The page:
29 Now the Spirit of the Lord came upon Jephthah, so that he passed through Gilead and Manasseh; then he passed through Mizpah of Gilead, and from Mizpah of Gilead he went on to the sons of Ammon.30 Jephthah made a vow to the Lord and said, “If You will indeed give the sons of Ammon into my hand, 31 then it shall be that whatever comes out of the doors of my house to meet me when I return in peace from the sons of Ammon, it shall be the Lord’s, and I will offer it up as a burnt offering.” 32 So Jephthah crossed over to the sons of Ammon to fight against them; and the Lord gave them into his hand. 33 He struck them with a very great slaughter from Aroer [j]to the entrance of Minnith, twenty cities, and as far as Abel-keramim. So the sons of Ammon were subdued before the sons of Israel.

34 When Jephthah came to his house at Mizpah, behold, his daughter was coming out to meet him with tambourines and with dancing. Now she was his one and only child; besides her he had no son or daughter.35 When he saw her, he tore his clothes and said, “Alas, my daughter! You have brought me very low, and you are among those who trouble me; for I have [k]given my word to the Lord, and I cannot take it back.”36 So she said to him, “My father, you have [l]given your word to the Lord; do to me [m]as you have said, since the Lord has avenged you of your enemies, the sons of Ammon.” 37 She said to her father, “Let this thing be done for me; let me alone two months, that I may [n]go to the mountains and weep because of my virginity, I and my companions.”38 Then he said, “Go.” So he sent her away for two months; and she left with her companions, and wept on the mountains because of her virginity. 39 At the end of two months she returned to her father, who did to her according to the vow which he had made; and she [o]had no relations with a man. Thus it became a custom in Israel, 40 that the daughters of Israel went yearly to [p]commemorate the daughter of Jephthah the Gileadite four days in the year. (Judges 11:29-40)

(All Scriptural quotation comes from the New American Standard Bible)

Here’s a closer look:

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For today’s post we will tackle the question the Skeptic Annotated Bible asked: Will there be many Jews?

Here are the two answers which the skeptic believes shows a Bible contradiction:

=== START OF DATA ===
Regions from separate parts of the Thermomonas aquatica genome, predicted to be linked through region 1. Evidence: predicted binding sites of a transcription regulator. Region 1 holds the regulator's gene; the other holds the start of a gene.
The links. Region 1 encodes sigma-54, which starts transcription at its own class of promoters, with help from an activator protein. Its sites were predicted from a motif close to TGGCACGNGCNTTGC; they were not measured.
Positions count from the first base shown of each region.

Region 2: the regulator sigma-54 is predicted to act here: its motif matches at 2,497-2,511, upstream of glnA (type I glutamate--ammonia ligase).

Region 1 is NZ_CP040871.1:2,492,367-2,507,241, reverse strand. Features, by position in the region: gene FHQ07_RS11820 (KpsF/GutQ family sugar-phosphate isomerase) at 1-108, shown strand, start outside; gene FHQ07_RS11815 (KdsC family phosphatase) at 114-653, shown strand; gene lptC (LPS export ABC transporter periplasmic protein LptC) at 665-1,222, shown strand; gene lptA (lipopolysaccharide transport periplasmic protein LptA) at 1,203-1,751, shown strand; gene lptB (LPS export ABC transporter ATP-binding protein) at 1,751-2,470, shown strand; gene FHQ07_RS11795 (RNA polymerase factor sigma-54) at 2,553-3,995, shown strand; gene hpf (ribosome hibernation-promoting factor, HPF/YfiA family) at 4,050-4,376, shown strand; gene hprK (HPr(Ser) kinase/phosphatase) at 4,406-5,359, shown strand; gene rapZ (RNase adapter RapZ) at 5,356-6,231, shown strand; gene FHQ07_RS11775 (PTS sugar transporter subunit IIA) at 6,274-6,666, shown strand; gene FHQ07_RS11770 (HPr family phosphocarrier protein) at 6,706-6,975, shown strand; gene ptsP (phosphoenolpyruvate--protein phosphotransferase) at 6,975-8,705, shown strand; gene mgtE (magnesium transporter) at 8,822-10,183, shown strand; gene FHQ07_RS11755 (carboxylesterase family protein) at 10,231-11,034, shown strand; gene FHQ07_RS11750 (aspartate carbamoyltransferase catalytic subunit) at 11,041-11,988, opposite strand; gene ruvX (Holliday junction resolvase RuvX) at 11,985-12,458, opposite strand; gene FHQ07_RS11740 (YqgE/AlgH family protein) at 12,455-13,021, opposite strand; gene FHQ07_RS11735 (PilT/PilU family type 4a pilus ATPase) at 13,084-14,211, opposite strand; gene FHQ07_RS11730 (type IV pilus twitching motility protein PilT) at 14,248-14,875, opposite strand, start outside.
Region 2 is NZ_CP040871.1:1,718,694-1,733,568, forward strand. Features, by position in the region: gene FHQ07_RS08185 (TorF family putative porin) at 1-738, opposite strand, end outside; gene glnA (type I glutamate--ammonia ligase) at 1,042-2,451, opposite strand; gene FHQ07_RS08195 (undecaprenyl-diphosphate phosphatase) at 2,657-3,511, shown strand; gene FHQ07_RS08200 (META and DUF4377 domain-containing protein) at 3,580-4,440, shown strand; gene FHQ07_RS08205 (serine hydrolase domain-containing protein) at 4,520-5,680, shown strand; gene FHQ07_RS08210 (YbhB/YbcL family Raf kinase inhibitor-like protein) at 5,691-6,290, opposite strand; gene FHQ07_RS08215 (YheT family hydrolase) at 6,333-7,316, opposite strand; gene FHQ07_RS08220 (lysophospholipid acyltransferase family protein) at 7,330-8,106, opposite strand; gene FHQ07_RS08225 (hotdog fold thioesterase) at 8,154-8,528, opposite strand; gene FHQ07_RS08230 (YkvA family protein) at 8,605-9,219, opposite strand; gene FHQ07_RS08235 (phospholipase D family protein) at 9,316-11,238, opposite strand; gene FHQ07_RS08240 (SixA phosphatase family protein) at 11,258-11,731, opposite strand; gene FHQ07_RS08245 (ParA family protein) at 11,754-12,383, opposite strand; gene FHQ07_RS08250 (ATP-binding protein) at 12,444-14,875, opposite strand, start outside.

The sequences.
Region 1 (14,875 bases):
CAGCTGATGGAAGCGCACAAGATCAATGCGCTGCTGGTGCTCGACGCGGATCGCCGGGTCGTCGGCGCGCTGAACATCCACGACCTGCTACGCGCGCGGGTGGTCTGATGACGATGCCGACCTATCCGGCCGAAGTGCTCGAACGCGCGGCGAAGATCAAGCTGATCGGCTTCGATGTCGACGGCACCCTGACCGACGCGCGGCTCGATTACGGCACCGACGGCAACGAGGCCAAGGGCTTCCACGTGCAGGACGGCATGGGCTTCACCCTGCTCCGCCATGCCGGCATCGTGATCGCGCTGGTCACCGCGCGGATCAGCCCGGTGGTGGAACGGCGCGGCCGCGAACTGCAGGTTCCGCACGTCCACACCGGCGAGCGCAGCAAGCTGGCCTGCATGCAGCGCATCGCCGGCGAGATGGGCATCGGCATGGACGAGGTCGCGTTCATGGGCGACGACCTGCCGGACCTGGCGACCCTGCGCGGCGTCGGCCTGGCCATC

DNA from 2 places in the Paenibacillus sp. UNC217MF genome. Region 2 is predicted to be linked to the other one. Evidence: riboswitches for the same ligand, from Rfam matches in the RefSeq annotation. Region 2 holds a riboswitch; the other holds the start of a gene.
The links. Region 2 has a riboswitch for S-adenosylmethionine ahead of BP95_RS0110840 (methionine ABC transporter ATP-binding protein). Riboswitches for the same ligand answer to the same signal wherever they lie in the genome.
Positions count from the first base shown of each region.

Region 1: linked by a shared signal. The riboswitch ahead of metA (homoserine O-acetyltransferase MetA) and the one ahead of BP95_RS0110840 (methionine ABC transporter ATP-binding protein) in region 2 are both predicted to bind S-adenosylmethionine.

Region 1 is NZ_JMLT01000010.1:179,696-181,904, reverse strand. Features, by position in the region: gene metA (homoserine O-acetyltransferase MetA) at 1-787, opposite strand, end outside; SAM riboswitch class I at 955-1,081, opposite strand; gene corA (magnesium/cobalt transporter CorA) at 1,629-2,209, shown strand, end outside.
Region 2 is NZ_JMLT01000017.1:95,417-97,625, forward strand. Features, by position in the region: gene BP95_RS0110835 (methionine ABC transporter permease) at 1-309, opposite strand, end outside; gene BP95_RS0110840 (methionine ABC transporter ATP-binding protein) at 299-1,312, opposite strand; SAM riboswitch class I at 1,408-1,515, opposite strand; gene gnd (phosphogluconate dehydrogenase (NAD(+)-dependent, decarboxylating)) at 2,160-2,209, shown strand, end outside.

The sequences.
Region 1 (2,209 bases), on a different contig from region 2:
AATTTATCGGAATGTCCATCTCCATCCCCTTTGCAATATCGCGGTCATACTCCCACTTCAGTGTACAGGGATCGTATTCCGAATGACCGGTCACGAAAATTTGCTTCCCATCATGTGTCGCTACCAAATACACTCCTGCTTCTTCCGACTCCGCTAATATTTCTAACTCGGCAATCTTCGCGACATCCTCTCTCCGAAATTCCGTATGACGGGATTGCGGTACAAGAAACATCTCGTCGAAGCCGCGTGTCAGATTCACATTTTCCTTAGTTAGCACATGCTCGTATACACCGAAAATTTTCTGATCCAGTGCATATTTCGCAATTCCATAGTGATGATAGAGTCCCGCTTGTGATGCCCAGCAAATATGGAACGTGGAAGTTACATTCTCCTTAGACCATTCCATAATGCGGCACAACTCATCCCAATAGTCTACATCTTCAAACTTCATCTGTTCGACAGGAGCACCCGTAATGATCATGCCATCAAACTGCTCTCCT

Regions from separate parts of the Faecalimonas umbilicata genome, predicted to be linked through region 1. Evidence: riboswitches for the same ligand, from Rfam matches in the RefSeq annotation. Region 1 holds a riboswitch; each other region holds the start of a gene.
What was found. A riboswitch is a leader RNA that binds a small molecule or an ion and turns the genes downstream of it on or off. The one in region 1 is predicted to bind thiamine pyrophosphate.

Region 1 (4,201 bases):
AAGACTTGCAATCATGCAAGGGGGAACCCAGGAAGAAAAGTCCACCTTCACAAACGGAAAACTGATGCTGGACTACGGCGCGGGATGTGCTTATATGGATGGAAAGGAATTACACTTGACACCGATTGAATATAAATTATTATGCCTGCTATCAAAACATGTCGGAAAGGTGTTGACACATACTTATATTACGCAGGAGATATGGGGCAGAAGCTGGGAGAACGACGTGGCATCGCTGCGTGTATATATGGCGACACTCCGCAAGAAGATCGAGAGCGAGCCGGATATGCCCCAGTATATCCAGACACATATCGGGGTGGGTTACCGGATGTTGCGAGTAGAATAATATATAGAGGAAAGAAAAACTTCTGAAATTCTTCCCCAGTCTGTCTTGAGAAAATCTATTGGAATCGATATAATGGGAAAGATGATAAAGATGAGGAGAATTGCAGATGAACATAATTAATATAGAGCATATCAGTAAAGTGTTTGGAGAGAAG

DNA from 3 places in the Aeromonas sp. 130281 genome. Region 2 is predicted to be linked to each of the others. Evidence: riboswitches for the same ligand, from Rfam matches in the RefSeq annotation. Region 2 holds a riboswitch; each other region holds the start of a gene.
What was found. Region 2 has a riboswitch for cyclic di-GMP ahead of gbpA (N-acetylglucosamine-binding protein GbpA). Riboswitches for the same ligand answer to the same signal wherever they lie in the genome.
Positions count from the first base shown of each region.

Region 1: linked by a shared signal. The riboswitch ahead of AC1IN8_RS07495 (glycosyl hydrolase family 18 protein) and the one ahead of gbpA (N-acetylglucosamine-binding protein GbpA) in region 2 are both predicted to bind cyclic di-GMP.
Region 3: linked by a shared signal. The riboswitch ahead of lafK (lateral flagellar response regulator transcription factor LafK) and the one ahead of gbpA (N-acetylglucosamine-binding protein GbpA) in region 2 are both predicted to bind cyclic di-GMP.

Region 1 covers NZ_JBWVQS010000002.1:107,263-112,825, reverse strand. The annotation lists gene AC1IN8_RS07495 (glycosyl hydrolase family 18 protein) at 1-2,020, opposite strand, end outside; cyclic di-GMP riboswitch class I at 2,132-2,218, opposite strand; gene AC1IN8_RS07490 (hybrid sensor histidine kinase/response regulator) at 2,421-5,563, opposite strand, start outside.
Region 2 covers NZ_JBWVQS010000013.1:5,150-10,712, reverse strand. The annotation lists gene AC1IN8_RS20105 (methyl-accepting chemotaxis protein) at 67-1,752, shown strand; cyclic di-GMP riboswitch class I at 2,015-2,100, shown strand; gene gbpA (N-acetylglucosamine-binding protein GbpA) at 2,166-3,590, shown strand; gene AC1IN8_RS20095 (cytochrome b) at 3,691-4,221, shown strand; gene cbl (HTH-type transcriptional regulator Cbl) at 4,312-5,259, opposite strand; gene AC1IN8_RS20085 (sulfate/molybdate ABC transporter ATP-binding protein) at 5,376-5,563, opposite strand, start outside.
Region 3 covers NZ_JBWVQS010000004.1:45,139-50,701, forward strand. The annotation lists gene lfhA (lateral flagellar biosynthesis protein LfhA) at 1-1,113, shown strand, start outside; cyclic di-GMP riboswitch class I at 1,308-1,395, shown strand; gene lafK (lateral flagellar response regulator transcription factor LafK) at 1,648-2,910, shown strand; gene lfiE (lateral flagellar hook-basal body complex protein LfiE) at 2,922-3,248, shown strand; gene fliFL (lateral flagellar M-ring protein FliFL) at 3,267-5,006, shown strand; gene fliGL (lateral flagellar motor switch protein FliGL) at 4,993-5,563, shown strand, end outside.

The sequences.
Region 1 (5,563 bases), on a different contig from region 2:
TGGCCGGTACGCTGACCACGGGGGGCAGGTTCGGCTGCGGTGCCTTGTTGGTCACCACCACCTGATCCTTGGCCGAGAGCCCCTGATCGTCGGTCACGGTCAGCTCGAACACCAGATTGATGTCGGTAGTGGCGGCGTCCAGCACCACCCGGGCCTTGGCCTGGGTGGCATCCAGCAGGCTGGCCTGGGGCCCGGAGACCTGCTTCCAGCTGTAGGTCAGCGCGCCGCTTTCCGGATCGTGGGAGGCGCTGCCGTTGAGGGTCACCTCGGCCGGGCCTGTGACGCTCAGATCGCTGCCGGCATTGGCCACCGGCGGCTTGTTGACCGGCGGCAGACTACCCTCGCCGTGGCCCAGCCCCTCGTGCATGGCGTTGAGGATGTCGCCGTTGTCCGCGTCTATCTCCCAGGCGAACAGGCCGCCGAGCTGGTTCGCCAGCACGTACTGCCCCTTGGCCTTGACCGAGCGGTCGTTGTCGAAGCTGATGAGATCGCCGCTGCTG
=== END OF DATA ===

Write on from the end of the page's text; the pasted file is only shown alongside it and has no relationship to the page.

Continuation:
Yes

“indeed I will greatly bless you, and I will greatly multiply your seed as the stars of the heavens and as the sand which is on the seashore; and your seed shall possess the gate of their enemies. 18 In your seed all the nations of the earth shall be blessed, because you have obeyed My voice.””” (Genesis 22:17-18)

“I will multiply your descendants as the stars of heaven, and will give your descendants all these lands; and by your descendants all the nations of the earth shall be blessed;” (Genesis 26:4)

No

“The Lord will scatter you among the peoples, and you will be left few in number among the nations where the Lord drives you.” (Deuteronomy 4:27)

(All Scriptural quotation comes from the New American Standard Bible)

Here’s a closer look at whether or not there is a contradiction:

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Note: Before we look at today’s post I want to share an article by apologist J. Warner Wallace who wrote “Rules to Evaluate Alleged Bible Contradictions and Difficulties (Free Bible Insert)” two years ago but I only recent discovered it through Twitter.  I think they are complimentary with our post, “How to Handle Bible Contradictions.”  I appreciate detective Wallace sharing a lot of our posts refuting Bible contradictions.

For today’s post we will tackle the question the Skeptic Annotated Bible asked: When David fled to Nob, what was the priest’s name?

Here are the two answers which the skeptic believes shows a Bible contradiction:

Ahimelech

“Then David came to Nob to Ahimelech the priest; and Ahimelech came trembling to meet David and said to him, “Why are you alone and no one with you?”” (1 Samuel 21:1)

Abiathar

“And He *said to them, “Have you never read what David did when he was in need and he and his companions became hungry; 26 how he entered the house of God in the time of Abiathar the high priest, and ate the consecrated bread, which is not lawful for anyone to eat except the priests, and he also gave it to those who were with him?”” (Mark 2:25-26)

(All Scriptural quotation comes from the New American Standard Bible)

Here’s a closer look at whether or not there is a contradiction:

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For today’s post we will tackle the question the Skeptic Annotated Bible asked: What were the last words of Jesus?

Here are the three answers which the skeptic believes shows a Bible contradiction:

My God, my God, why hast thou forsaken me?

“About the ninth hour Jesus cried out with a loud voice, saying, “Eli, Eli, lama sabachthani?” that is, “My God, My God, why have You forsaken Me?” 47 And some of those who were standing there, when they heard it, began saying, “This man is calling for Elijah.” 48 Immediately one of them ran, and taking a sponge, he filled it with sour wine and put it on a reed, and gave Him a drink. 49 But the rest of them said, “Let us see whether Elijah will come to save Him.” 50 And Jesus cried out again with a loud voice, and yielded up His spirit.” (Matthew 20:18-19)

Father, into thy hands I commend my spirit.

“And Jesus, crying out with a loud voice, said, “Father, into Your hands I commit My spirit.” Having said this, He breathed His last.” (Luke 23:46)

It is finished.

“Therefore when Jesus had received the sour wine, He said, “It is finished!” And He bowed His head and gave up His spirit.” (John 19:30)

(All Scriptural quotation comes from the New American Standard Bible)

Here’s a closer look at whether or not there is a contradiction: